Next August will mark the third anniversary of The Suburbs, the album that gave the Arcade Fire their final push into becoming a household name. With this newfound success the triennial event of an album from the Canadian art-rockers rallies even more pressure on their fourth LP, which is by tradition due for release within the next year. Of course we are kept as much in the dark as during the launch of a new Apple product. However, amateur footage has emerged of Win Butler and co. performing a never-before heard song called Crucified Again – naturally causing the MacBook-owning hipster-sphere to drop their soy milk in excitement.

‘Crucified Again’, in essence, sounds like a B-side from the Neon Bible sessions. “Preachers talk on television/hand out the judgements of their religion,” sings Butler to the background of a low chamber organ, sedated electric guitar and high violins. Thematically, it is self-explanatory and nothing new. Nevertheless, the treat lies in the gorgeously engrossing melody (reminiscent of the band’s buddy Bruce Springsteen) as it juxtaposes the dark subject matter in a way only the Arcade Fire can achieve. Their debut LP Funeral is the epitome of such a technique. As the instrumentation builds up towards the end we are given the final blow that reminds us of the band’s power.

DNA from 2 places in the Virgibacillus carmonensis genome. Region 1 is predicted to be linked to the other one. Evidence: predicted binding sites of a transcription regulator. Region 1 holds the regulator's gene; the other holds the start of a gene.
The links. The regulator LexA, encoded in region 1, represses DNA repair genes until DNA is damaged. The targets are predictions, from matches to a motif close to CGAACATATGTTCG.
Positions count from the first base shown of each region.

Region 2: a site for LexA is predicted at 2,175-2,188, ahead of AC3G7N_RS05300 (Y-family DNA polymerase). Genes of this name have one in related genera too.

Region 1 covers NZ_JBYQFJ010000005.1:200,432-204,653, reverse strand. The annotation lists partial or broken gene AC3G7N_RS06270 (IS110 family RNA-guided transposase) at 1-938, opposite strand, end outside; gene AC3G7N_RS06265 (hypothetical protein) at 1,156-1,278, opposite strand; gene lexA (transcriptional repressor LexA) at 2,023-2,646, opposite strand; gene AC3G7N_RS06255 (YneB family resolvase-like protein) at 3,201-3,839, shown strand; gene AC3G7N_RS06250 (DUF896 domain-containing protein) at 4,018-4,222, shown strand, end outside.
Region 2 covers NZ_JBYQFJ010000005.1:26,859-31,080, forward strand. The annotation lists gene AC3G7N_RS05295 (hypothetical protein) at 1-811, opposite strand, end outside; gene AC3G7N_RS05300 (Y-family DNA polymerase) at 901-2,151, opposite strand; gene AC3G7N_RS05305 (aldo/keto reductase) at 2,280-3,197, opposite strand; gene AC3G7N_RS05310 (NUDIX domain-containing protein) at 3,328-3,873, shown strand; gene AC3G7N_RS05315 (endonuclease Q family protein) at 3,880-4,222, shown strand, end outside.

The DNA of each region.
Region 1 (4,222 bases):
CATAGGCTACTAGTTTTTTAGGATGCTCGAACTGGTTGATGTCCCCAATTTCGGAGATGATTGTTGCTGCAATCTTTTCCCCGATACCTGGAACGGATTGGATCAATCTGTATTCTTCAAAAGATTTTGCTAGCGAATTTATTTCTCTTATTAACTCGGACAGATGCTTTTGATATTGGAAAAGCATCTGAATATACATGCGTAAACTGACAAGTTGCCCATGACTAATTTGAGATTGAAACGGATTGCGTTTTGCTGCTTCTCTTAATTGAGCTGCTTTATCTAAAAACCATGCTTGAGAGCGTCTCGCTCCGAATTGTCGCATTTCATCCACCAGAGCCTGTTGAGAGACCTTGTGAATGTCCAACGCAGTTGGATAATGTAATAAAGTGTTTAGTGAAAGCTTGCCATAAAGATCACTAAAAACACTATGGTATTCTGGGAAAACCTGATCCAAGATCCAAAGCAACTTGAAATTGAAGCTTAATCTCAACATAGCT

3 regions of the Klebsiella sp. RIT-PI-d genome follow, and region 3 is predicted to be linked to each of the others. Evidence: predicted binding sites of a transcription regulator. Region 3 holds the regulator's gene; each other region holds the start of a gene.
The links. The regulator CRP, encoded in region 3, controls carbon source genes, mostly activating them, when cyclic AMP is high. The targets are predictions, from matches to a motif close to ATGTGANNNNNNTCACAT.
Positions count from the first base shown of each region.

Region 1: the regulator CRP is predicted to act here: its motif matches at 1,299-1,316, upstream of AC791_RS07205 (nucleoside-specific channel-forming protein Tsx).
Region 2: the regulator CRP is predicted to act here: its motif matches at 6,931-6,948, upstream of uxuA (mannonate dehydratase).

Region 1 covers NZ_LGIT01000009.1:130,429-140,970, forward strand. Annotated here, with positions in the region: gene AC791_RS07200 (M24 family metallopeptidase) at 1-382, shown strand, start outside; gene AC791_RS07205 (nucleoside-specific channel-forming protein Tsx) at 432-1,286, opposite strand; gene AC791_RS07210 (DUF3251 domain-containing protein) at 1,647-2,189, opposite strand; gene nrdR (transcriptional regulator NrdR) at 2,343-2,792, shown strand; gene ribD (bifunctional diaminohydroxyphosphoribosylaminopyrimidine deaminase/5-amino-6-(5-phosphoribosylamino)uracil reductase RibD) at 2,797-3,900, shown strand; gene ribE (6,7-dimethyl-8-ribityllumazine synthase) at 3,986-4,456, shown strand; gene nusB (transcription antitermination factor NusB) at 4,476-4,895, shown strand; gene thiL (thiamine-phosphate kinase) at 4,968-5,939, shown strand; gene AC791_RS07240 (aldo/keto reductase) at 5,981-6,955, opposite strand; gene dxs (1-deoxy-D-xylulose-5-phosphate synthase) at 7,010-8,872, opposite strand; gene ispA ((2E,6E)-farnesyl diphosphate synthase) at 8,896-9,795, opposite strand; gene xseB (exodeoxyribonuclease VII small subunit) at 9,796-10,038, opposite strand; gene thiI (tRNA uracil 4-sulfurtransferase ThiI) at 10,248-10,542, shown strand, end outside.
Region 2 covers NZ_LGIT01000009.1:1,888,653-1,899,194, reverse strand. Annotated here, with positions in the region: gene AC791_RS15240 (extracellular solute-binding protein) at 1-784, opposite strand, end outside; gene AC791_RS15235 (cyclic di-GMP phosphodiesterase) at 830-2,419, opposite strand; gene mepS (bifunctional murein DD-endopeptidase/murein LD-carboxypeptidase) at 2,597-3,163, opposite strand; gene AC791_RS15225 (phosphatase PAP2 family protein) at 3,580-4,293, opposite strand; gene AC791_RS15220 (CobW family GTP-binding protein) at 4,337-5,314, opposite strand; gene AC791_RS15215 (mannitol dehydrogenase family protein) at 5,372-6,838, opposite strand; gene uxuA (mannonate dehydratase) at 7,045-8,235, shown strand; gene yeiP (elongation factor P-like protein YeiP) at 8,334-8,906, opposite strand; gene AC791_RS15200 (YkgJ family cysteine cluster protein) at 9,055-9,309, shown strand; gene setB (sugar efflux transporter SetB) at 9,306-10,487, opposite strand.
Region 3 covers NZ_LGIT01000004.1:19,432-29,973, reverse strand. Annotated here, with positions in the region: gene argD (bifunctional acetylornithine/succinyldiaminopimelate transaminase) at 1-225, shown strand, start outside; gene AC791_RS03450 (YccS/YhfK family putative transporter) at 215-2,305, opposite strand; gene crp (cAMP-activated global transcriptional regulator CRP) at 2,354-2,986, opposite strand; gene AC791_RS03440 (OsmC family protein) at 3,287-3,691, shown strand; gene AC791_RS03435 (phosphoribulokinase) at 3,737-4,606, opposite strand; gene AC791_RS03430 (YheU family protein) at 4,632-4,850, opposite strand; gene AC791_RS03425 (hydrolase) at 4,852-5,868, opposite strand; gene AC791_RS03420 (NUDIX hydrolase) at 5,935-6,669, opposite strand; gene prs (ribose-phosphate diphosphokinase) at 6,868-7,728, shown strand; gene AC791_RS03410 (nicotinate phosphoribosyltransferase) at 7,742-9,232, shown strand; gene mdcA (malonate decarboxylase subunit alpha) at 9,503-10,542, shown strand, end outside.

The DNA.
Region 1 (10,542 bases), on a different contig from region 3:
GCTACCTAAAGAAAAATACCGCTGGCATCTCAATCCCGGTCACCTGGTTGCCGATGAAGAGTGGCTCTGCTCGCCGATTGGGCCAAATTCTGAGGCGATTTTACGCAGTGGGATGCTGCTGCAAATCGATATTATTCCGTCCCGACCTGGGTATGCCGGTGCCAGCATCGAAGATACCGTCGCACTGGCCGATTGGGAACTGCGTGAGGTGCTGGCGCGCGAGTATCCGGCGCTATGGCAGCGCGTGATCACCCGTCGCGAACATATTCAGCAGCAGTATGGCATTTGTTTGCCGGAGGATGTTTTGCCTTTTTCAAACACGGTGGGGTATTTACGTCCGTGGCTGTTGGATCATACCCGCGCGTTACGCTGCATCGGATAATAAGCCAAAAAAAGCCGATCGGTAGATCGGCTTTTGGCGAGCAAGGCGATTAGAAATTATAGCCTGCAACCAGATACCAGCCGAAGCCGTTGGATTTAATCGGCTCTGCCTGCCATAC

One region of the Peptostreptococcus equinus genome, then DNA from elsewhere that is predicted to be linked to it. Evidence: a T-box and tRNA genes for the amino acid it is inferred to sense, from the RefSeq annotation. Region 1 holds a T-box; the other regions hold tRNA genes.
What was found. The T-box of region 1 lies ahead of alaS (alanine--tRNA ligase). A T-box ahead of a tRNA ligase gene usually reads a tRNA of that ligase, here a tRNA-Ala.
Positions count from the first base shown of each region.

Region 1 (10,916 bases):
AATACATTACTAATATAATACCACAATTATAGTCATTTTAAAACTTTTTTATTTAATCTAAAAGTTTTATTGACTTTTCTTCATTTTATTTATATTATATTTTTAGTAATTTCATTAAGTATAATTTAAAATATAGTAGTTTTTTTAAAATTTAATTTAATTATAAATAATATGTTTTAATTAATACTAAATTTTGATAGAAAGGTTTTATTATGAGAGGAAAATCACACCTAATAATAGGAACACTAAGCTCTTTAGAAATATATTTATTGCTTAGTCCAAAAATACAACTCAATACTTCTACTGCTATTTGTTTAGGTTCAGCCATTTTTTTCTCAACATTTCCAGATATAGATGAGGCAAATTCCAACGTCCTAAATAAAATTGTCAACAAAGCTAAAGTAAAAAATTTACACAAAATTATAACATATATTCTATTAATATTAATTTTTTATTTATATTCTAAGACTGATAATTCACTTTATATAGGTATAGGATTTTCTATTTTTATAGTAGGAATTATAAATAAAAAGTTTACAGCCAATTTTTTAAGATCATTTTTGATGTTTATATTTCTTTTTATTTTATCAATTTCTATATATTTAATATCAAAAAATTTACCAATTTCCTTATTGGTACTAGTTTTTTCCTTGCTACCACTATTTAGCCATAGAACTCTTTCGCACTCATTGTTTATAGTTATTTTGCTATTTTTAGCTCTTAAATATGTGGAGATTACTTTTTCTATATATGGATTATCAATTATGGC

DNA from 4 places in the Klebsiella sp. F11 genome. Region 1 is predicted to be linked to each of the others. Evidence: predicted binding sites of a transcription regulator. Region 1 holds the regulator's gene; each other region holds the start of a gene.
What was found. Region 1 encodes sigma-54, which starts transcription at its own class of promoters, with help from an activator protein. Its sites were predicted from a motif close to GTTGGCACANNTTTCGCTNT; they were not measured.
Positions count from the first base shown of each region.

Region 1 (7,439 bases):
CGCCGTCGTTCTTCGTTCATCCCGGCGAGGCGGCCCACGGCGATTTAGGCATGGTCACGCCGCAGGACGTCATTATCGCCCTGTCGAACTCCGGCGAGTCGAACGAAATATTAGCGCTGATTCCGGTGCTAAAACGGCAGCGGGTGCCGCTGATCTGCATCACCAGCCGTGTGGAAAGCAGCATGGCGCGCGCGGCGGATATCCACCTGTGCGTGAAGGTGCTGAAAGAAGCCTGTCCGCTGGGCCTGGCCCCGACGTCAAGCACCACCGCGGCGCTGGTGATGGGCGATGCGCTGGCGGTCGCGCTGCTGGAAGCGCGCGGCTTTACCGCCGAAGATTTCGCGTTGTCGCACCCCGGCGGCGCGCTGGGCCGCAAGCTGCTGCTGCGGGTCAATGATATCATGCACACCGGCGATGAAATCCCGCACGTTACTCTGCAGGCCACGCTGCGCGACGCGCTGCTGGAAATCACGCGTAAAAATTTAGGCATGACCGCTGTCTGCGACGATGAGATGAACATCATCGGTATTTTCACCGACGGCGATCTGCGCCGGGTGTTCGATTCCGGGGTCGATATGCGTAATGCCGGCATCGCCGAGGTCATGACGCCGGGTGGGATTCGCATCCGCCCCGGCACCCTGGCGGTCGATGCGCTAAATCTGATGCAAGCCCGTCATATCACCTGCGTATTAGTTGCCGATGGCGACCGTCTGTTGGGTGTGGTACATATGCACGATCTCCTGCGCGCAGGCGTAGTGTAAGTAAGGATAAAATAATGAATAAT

But despite the song’s seductive and enthralling undercurrent, Win Butler’s lyrics fall somewhat under the mark of his usual standard of subtlety. “All you brave and mighty nations.” Though provocative, they lack the potency that characterises many of Arcade Fire’s classic songs.

Despite its miniscule flaws, this song is a grower. That is the genius of the Arcade Fire – the arena-sized grandness is there, but it never falters once the song is over and the crowd has dispersed. Much is the same with their more sedate offerings such as Crucified Again, which improves the more it is attended to. The band has hinted that this song won’t end up on their fourth album; however, if it signifies what is to come we should expect good things.

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Sam Warner
Dance Yrself Clean

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